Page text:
Love is the Reason

Carolyn Green and Mike Choby were playing folk music in a Barnes & Noble Cafe in Schaumburg, Illinois the weekend after I moved to the city.  I hadn’t yet signed up with The Night Ministry, so when Carolyn took a moment at the break to talk about Emmaus Ministries, it sounded like an opportunity I had to explore. Her husband was the founding director of the program.

Emmaus reaches out to men in prostitution on the streets of Chicago, a group that is even more marginalized than most in the homeless community.  Through them I had the opportunity to actually walk the streets in the wee hours of the morning learning more about their mission, and meeting the men they serve.

Chapter 1 in Painted Black arose from this experience and reflects the world I found there–a world they are fighting against.  Here is Carolyn singing a song that I feel expresses one of the motives behind Emmaus and their participants.

Tracking Shelter Beds

Nearly ten years ago, Chicago Mayor Richard Daley launched a ten year Plan to End Homelessness.  Over nine years later, how is the plan working out?  Some people say we’re making progress and some say not so much.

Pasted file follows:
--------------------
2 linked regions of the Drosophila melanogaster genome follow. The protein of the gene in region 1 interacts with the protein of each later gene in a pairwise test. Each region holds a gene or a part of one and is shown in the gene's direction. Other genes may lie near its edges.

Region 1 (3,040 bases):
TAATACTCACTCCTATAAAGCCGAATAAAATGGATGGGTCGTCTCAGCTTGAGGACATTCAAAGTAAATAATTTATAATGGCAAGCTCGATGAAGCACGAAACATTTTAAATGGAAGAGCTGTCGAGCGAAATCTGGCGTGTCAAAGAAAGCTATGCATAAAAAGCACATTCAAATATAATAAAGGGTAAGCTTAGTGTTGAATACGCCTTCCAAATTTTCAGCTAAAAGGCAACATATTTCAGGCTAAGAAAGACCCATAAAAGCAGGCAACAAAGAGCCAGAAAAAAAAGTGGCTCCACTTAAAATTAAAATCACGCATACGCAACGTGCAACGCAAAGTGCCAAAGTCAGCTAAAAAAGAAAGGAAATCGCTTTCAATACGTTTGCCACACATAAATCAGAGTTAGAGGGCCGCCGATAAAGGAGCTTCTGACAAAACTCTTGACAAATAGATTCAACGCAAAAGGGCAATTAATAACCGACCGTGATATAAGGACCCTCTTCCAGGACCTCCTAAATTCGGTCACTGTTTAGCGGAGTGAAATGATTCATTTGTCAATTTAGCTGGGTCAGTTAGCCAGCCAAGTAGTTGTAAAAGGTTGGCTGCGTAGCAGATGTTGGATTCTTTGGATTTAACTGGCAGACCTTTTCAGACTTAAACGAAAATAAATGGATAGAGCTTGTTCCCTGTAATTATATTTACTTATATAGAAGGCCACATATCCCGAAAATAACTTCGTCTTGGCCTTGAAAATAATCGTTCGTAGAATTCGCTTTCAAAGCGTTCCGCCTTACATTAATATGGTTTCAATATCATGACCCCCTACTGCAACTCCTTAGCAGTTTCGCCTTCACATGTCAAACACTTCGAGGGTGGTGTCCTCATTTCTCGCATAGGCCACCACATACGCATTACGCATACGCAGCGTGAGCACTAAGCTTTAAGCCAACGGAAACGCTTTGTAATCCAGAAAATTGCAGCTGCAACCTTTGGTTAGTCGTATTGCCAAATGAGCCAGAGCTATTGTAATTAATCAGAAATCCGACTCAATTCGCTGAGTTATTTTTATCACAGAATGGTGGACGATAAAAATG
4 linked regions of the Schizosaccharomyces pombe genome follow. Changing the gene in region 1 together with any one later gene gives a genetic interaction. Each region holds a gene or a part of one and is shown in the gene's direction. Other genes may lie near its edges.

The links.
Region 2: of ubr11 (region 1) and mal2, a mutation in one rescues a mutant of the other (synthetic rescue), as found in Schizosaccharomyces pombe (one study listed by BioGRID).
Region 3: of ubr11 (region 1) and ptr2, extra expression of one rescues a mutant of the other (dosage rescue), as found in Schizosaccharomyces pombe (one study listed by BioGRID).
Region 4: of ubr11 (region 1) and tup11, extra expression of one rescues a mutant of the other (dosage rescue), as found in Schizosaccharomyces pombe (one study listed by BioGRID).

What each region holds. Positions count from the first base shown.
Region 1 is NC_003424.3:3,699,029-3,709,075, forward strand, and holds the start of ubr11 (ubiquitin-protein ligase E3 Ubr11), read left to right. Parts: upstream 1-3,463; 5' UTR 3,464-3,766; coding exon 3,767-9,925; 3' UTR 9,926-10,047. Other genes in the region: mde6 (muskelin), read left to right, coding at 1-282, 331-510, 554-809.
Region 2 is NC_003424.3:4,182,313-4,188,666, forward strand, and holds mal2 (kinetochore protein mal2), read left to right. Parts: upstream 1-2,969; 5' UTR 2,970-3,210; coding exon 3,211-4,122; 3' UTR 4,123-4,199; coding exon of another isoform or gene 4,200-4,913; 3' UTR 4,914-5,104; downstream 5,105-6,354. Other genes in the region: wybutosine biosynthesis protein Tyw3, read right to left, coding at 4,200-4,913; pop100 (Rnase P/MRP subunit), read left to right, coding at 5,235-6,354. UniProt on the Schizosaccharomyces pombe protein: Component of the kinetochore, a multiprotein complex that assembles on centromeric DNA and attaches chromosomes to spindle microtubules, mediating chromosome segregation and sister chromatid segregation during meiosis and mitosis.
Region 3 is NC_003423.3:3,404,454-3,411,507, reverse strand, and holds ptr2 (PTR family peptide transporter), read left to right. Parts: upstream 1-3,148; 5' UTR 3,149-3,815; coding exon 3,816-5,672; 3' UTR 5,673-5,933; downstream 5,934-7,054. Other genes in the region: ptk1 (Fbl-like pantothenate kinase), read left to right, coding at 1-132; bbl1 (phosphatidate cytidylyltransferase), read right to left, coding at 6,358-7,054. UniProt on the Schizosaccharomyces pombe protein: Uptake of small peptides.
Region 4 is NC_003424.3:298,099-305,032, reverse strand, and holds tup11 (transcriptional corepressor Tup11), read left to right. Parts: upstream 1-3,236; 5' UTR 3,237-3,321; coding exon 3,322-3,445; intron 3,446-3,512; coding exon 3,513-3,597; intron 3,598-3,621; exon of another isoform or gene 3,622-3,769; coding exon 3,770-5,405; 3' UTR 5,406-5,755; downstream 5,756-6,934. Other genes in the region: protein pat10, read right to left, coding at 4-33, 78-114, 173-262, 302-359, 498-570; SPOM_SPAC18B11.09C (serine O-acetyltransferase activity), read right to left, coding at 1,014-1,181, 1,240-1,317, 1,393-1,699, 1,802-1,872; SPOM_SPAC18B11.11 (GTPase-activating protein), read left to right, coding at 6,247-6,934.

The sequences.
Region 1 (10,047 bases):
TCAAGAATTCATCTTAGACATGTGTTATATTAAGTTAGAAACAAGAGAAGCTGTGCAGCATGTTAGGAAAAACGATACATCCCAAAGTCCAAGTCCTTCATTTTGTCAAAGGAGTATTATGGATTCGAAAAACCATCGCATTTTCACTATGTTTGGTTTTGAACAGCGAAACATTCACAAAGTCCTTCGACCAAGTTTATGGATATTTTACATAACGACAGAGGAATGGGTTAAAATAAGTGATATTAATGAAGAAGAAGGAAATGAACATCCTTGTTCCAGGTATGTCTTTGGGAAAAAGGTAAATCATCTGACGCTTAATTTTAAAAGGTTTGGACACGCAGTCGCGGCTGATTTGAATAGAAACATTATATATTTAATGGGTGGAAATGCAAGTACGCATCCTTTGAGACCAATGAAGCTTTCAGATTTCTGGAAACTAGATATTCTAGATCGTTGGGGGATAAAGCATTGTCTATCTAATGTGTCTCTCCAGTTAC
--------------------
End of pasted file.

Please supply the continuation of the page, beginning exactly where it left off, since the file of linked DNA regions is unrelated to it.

Staff from The Night Ministry were in attendance last week as Chicago began updating its plan with a series of community planning sessions. There are six planned discussions by a panel of local and national experts to look at six identified issues: employment, permanent housing access and supply, systems integration, coordinated access and prevention, interim and rapid rehousing, and youth.

The article below talks about some of the obstacles the discussions intend to address.

Instead of managing homelessness through a system of emergency shelters, the City of Chicago’s Plan to End Homelessness advocated moving homeless people into transitional and permanent housing in order to gain stability. Since the plan began in 2003, the ratio of shelter beds to permanent supportive housing has been reversed—from 38 percent permanent housing and 62 percent shelters, to 60 percent permanent housing and 40 percent shelters- while the overall number of beds in the system has steadily increased

via City Creating New Plan to End Homelessness – Chicago News Cooperative.